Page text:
If you haven’t seen one of the million pictures of gallery walls, you’re probably living under some sort of solid mineral material aka rock. These gallery walls include various photographs, pages from magazines/books/newspapers, framed quotes, etc.

Each gallery wall I’ve seen is personalized and catered to the individual’s interests and passions. Whatever you choose to hang up above your desk, make sure it’s something you love and want to look at every day. Maybe it’s a vision board or your personal manifesto.

Framed quotes and photographs can serve as continual modes of inspiration. Maybe you want to hang up a bulletin board and add bits and pieces of life as time goes on. Save all the free stickers you get and post them by your desk. Allow them to inspire you. Concert tickets, birthday cards, festival wristbands, don’t throw them away; hang them up. However you choose to decorate your space, just be sure that it makes you happy to look at and help you to not dread the studying ahead.

Organize, Organize, Organize

Having an organized desk is crucial to increasing productivity and concentration.

How can you expect yourself to write a killer literary analysis if there are Snickers wrappers and empty Starbucks cups littering your study area?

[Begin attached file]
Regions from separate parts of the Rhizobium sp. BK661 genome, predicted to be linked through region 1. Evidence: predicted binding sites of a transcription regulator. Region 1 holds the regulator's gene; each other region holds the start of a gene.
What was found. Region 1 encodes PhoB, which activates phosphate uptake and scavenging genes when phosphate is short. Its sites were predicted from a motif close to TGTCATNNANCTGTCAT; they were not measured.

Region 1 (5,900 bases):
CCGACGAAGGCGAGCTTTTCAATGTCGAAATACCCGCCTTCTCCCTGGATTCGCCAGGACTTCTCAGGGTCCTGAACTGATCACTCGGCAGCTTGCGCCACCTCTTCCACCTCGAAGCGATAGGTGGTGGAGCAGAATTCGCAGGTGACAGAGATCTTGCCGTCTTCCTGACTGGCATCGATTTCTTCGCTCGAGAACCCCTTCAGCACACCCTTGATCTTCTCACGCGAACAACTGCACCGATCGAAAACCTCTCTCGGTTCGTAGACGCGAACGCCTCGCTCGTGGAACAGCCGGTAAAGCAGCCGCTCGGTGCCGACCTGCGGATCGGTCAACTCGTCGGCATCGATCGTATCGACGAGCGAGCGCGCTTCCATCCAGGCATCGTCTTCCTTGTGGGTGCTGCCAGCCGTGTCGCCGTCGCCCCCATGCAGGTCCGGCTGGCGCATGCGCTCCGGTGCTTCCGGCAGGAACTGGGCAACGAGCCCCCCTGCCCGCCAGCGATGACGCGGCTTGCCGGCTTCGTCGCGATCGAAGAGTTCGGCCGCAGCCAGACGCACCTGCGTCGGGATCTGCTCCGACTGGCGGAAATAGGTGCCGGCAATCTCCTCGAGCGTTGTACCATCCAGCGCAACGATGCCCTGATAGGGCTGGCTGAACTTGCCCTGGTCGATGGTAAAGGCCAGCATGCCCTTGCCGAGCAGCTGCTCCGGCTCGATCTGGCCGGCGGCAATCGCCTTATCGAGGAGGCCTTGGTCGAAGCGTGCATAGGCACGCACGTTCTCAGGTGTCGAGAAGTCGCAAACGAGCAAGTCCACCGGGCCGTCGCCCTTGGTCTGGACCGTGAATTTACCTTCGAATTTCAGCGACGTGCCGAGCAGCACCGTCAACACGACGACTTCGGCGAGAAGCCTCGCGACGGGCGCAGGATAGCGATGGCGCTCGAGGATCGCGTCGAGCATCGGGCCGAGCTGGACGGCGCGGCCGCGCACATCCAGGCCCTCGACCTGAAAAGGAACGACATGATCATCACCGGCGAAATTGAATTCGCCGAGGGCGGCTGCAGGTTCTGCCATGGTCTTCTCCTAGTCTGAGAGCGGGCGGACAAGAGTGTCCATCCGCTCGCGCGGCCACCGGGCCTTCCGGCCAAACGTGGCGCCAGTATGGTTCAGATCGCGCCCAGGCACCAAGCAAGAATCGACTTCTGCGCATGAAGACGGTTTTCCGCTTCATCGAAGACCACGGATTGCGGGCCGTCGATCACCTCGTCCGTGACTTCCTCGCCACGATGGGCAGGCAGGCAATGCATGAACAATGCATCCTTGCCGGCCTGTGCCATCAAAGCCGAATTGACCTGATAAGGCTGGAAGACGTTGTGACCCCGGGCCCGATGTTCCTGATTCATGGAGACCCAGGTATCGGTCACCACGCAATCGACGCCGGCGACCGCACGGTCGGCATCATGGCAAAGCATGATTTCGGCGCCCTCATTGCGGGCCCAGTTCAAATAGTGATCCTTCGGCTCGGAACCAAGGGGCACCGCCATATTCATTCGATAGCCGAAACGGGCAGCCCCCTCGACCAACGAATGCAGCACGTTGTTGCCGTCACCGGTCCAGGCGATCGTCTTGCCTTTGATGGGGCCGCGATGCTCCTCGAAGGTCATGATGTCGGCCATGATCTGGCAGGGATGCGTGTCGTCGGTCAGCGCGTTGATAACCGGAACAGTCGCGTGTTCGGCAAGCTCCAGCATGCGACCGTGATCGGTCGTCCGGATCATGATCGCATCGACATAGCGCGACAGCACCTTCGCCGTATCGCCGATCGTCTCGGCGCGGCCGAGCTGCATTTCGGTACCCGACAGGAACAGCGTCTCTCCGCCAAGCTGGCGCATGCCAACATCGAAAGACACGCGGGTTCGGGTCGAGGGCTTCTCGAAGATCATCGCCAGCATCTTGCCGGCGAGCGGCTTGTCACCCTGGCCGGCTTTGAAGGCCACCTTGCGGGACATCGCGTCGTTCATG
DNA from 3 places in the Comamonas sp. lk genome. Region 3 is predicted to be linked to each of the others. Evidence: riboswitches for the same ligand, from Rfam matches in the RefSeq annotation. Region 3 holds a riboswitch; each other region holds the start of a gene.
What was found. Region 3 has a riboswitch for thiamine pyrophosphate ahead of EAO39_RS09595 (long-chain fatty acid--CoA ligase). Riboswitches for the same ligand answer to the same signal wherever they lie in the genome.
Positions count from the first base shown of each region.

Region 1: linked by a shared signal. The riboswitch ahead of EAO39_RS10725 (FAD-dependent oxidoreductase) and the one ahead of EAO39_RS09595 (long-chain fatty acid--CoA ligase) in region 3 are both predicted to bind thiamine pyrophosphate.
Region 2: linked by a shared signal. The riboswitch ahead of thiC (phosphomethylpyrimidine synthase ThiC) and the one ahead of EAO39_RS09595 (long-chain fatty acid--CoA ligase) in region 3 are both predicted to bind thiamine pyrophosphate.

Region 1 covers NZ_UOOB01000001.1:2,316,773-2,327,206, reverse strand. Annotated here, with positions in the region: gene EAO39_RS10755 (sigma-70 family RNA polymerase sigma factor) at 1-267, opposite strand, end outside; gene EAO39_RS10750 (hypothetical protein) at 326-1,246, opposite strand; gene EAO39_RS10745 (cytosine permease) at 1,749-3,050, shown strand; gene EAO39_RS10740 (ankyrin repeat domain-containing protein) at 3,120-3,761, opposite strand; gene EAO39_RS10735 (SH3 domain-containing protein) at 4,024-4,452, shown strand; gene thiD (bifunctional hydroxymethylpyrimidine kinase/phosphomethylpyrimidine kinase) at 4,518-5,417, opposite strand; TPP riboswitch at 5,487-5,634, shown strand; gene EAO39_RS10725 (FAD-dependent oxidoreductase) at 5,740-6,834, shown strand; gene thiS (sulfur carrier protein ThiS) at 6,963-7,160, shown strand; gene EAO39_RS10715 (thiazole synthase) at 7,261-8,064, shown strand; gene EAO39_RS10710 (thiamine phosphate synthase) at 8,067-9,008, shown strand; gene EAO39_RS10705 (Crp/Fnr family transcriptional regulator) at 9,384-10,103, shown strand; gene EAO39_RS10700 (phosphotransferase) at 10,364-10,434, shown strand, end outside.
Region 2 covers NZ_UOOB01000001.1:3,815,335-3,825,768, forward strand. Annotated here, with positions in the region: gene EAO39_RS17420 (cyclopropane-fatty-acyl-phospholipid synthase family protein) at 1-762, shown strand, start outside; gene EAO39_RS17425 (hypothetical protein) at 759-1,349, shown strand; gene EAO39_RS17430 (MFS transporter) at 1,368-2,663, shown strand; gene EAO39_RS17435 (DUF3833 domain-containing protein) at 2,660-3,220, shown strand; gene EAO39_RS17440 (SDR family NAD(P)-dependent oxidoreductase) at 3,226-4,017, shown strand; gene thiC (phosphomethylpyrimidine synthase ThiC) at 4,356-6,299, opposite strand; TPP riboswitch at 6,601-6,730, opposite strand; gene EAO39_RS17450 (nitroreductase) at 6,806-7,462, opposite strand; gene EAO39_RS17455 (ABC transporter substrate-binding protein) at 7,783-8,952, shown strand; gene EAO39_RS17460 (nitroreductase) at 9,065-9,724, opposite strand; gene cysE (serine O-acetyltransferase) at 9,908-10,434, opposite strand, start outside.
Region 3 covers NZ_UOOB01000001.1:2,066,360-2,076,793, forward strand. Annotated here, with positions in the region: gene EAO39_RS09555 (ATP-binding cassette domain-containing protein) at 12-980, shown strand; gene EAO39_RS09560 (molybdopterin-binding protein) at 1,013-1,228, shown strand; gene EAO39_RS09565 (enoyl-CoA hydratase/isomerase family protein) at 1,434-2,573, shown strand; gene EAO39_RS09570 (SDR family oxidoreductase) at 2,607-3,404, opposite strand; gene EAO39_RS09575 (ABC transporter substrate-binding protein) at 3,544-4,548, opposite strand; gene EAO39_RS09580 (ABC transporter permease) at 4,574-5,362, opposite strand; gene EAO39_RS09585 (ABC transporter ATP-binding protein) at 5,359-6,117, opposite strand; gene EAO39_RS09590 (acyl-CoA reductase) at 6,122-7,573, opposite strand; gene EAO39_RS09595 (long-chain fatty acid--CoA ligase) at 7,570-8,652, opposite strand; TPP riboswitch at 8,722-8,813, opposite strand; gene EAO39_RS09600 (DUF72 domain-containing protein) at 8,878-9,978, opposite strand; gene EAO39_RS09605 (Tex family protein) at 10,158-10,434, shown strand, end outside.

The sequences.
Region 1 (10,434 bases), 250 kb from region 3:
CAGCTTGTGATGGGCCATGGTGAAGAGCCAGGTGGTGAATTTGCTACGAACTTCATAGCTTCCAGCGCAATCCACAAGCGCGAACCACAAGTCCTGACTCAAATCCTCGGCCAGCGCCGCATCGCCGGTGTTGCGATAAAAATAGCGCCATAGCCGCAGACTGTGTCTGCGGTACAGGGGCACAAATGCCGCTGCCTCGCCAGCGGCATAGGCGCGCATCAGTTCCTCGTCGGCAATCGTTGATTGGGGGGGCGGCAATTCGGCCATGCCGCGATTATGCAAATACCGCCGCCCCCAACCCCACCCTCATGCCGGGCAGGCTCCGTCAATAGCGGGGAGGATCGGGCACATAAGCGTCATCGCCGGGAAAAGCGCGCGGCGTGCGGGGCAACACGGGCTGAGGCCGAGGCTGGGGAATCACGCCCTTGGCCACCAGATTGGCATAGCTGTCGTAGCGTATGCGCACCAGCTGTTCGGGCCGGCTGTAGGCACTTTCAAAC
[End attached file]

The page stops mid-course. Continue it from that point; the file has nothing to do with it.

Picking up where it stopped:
If you have random papers thrown all over, there’s no way your mind won’t be distracted by the clutter surrounding you.

Office supply stores and places like Target sell nifty desk organizers that will help you create a clean and neat study space. Buy a paper tray with different sections, which will allow you to organize papers. I suggest having a section for each class, for bills and for things that need to be taken care of. Having a paper tray will also help you sort through your mail instead of just having piles and piles of unopened bills and letters laying around.

Every writing utensil and paper should have a designated place to go. Above all, make sure that at the end of your studying and working that everything is back where it needs to be. Having a clean area ready to go each time you need to sit down and get stuff done will save you a lot of work in the long run.